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ISU - FIL 260 - Study Guide - Midterm

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ISU - FIL 260 - Study Guide - Midterm

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background image FIL 260 EXAM #1—Study Blue Physical Characteristics of Real Estate ­Immobility, fixed position (exception for mobile homes)  ­Lack of Consistency, such as different shapes and sizes ­Long life Economic Characteristics of Real Estate ­Scarcity ­Long­term investment ­high transaction costs ­Local economy ­Interest ratesinterest (down), Price (up); Interest (up), price (down) Characteristics of Real Estate Market ­Local market  have to find buyer locally ­Unorganized market ­Negotiation ­Inefficient market Factors that affect the demand of housing Price (­) Income (+) Population (+) Interest (­) Income (up), population (up), interest (down)demand (up) Real Estate Defined Land and the structures attached to it Land: anything on, above, or below your property Fixture: permanent attachments etc. window, carpet Eminent Domain
background image The government’s power to take private property for public use upon payment of just 
compensation
Police Power The government’s power to regulate the way private property is used to protect the 
health, safety, morals and general welfare of the public
Possessory Estate: Freehold vs. Non­Freehold Present interest Freehold: Indefinite Non­freehold: Definite Non­Possessory Estate: Reversion vs. Remainder Future interest Reversion: the future interest associated with a life estate held by the grantor Remainder: the future interest associated with a life estate held by someone other than 
the grantor
No immediate use and possession Easement A right given to another party by a land owner to use a property in a specified manner Not an estate in land—personal property Right to use the land owned by another person No right to possess Easement Appurtenant: an easement with clearly identifiable dominant and servient 
estates
Easement in Gross: an easement with only a servient estate Right of Survivorship The right of surviving joint owners to automatically divide the share owned by a 
deceased owner
Joint Tenancy Joint ownership in which all owners have an equal, but undivided, interest in a property Tenancy by the Entirety
background image A form of concurrent estate in which a husband and wife can own property jointly Husband and wife only No creditor legal claim No freely sever interest Tenancy in Common A form of concurrent estate in which each owner has an undivided interest in the 
property
No equal interest among owners No right of survivorship Freely transferable and inheritable Community Property Theory under which all property acquired during a marriage is considered to be equally 
owned by the husband and the wife, regardless of the financial contribution each spouse 
actually made to the property’s acquisition
During marriage and through joint efforts Separate property Property Tax Used to contribute to local public schools, local street improvements, local parks, local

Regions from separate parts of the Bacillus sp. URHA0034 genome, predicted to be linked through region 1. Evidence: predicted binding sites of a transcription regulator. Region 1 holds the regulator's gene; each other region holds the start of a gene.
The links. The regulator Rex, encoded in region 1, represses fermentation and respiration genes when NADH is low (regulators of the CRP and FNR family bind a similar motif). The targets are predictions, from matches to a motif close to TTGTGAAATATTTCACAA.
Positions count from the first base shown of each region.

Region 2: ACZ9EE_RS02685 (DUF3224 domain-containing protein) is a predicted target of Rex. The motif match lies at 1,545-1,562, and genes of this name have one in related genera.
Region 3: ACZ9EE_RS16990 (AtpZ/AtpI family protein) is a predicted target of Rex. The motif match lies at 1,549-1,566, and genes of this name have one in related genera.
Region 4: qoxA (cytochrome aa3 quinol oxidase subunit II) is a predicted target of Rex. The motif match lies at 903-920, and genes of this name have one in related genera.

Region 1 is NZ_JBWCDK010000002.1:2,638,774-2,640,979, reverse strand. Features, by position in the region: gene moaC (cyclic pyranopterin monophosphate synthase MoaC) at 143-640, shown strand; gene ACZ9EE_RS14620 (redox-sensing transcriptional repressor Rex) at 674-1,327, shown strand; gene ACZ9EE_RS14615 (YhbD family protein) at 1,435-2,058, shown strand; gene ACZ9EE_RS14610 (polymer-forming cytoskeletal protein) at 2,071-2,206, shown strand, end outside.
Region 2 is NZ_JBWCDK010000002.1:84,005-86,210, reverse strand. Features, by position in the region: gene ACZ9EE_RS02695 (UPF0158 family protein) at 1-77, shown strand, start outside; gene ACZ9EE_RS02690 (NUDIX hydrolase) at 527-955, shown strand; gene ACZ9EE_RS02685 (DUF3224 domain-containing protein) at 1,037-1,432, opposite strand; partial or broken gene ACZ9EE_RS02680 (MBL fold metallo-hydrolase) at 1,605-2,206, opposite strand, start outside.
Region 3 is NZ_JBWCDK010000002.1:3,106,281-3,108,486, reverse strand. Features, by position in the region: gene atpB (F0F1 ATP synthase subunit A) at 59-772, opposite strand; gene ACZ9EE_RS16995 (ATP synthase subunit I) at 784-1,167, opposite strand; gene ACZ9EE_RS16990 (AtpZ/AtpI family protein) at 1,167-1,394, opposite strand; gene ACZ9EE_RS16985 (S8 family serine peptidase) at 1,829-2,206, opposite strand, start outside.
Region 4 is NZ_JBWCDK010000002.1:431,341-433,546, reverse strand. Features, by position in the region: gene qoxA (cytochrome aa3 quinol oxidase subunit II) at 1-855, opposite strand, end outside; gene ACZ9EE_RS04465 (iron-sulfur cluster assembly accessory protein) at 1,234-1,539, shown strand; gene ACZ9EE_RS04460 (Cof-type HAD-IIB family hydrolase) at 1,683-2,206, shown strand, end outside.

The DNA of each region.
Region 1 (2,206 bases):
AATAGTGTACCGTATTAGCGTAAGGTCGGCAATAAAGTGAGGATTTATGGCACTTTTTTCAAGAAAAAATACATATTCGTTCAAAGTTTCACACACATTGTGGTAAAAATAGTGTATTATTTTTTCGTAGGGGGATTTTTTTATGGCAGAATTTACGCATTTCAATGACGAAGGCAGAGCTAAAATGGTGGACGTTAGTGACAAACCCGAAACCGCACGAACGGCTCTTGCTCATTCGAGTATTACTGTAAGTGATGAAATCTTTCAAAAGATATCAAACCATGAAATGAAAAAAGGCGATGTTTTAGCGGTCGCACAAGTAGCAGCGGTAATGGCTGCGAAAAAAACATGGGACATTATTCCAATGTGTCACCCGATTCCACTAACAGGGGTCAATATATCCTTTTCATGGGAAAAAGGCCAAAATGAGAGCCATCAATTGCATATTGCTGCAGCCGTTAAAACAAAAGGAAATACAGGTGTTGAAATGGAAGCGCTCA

police and fire protections, general government
Ad Valorem Tax: a tax levied as a percentage of the value of the taxed item Budget needed / Total assessment value Tax bill = [(AV X multiplier) – Exemption] X Rate Township multiplier: AV = 1/3 of MV Sales Contract A contract providing for the transfer of property Bilateral: Promise ­­­­­­ Promise  Offer and acceptance, Not convey legal title, Earnest money deposit, Closing date, 
Personal property included, Contingencies
Ownership type: no indication, fee simple
background image Listing Contract Contract of employment Contract period, asking price, listing broker’s reputation, commission (ready, willing, 
able)
Unilateral: Promise ­­­­­­­ Act Installment Land Contract A contract that establishes an obligation to transfer title from a seller to buyer at some 
future date based on an agreed­upon payment schedule
Contract for deed, seller retains legal title as security, buyer P and I payment, title upon 
final payments, take possession, absolute control of property, freely transferable and 
inheritable
Principle of Anticipation The anticipated utility or income that will accrued to the property owner in the future MV = f(anticipated future CF) Principle of Contribution The principle that the value of a component part of a property depends on the amount it 
contributes to value of the whole 
The Cost Approach of Appraisal A method used to estimate value by implementing the following steps: (1) Estimate the value of the site as though it were vacant
(2) Estimate the cost to produce the improvements
(3) Subtract accrued depreciation
(4) Add site value to the estimated depreciated cost of the improvements
V = Land + Building Physical Depreciation Loss in value that occurs from ordinary wear and tear, vandalism, or neglect Functional Depreciation Loss in value that occurs because a property has less utility or ability to generate income
than a new property designed for the same use
Internal problem within a structure bad design

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School: Illinois State University
Department: Finance
Course: Real Estate
Term: Fall 2015
Tags: Introduction and RealEstate
Name: Exam 1 Study Guide
Description: Weeks 1-4 material is covered in this study guide and on the exam
Uploaded: 03/20/2018
16 Pages 59 Views 47 Unlocks
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